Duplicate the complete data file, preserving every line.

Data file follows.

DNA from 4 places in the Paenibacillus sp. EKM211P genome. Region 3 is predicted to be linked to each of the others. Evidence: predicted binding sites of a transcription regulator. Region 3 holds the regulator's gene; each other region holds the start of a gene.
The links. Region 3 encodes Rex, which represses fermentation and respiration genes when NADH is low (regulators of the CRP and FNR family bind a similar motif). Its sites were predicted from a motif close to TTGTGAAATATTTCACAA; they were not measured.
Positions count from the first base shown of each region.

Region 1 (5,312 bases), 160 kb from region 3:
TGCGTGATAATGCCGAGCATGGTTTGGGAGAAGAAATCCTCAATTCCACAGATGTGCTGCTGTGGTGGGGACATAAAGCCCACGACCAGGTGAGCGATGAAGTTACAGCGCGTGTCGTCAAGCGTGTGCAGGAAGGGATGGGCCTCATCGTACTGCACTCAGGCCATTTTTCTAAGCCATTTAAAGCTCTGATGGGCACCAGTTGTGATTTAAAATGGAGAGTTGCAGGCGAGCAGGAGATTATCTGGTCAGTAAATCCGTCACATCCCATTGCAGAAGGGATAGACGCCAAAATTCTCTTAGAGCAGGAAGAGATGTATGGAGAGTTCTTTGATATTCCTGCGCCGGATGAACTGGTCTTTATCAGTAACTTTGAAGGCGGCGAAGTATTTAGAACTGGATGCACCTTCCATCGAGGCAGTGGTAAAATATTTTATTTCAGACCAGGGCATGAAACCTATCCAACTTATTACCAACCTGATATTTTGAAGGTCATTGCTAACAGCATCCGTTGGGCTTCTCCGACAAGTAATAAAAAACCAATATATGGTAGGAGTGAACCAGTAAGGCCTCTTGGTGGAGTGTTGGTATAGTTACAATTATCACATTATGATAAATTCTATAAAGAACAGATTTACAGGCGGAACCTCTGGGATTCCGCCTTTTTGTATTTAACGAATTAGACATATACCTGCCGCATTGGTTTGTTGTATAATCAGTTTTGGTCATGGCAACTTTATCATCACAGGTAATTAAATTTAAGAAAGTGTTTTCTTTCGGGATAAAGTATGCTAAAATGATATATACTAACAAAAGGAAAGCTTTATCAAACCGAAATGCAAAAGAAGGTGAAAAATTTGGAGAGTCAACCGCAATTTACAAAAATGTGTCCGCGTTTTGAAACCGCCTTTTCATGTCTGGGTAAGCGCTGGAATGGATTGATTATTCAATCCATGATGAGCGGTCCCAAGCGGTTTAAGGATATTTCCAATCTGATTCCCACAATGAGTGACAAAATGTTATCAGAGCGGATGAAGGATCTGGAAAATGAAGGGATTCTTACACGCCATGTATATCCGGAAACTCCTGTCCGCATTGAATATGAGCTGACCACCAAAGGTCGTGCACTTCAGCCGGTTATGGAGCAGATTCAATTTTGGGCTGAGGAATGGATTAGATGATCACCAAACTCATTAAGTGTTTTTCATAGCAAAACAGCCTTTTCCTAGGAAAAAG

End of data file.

DNA from 4 places in the Paenibacillus sp. EKM211P genome. Region 3 is predicted to be linked to each of the others. Evidence: predicted binding sites of a transcription regulator. Region 3 holds the regulator's gene; each other region holds the start of a gene.
The links. Region 3 encodes Rex, which represses fermentation and respiration genes when NADH is low (regulators of the CRP and FNR family bind a similar motif). Its sites were predicted from a motif close to TTGTGAAATATTTCACAA; they were not measured.
Positions count from the first base shown of each region.

Region 1 (5,312 bases), 160 kb from region 3:
TGCGTGATAATGCCGAGCATGGTTTGGGAGAAGAAATCCTCAATTCCACAGATGTGCTGCTGTGGTGGGGACATAAAGCCCACGACCAGGTGAGCGATGAAGTTACAGCGCGTGTCGTCAAGCGTGTGCAGGAAGGGATGGGCCTCATCGTACTGCACTCAGGCCATTTTTCTAAGCCATTTAAAGCTCTGATGGGCACCAGTTGTGATTTAAAATGGAGAGTTGCAGGCGAGCAGGAGATTATCTGGTCAGTAAATCCGTCACATCCCATTGCAGAAGGGATAGACGCCAAAATTCTCTTAGAGCAGGAAGAGATGTATGGAGAGTTCTTTGATATTCCTGCGCCGGATGAACTGGTCTTTATCAGTAACTTTGAAGGCGGCGAAGTATTTAGAACTGGATGCACCTTCCATCGAGGCAGTGGTAAAATATTTTATTTCAGACCAGGGCATGAAACCTATCCAACTTATTACCAACCTGATATTTTGAAGGTCATTGCTAACAGCATCCGTTGGGCTTCTCCGACAAGTAATAAAAAACCAATATATGGTAGGAGTGAACCAGTAAGGCCTCTTGGTGGAGTGTTGGTATAGTTACAATTATCACATTATGATAAATTCTATAAAGAACAGATTTACAGGCGGAACCTCTGGGATTCCGCCTTTTTGTATTTAACGAATTAGACATATACCTGCCGCATTGGTTTGTTGTATAATCAGTTTTGGTCATGGCAACTTTATCATCACAGGTAATTAAATTTAAGAAAGTGTTTTCTTTCGGGATAAAGTATGCTAAAATGATATATACTAACAAAAGGAAAGCTTTATCAAACCGAAATGCAAAAGAAGGTGAAAAATTTGGAGAGTCAACCGCAATTTACAAAAATGTGTCCGCGTTTTGAAACCGCCTTTTCATGTCTGGGTAAGCGCTGGAATGGATTGATTATTCAATCCATGATGAGCGGTCCCAAGCGGTTTAAGGATATTTCCAATCTGATTCCCACAATGAGTGACAAAATGTTATCAGAGCGGATGAAGGATCTGGAAAATGAAGGGATTCTTACACGCCATGTATATCCGGAAACTCCTGTCCGCATTGAATATGAGCTGACCACCAAAGGTCGTGCACTTCAGCCGGTTATGGAGCAGATTCAATTTTGGGCTGAGGAATGGATTAGATGATCACCAAACTCATTAAGTGTTTTTCATAGCAAAACAGCCTTTTCCTAGGAAAAAG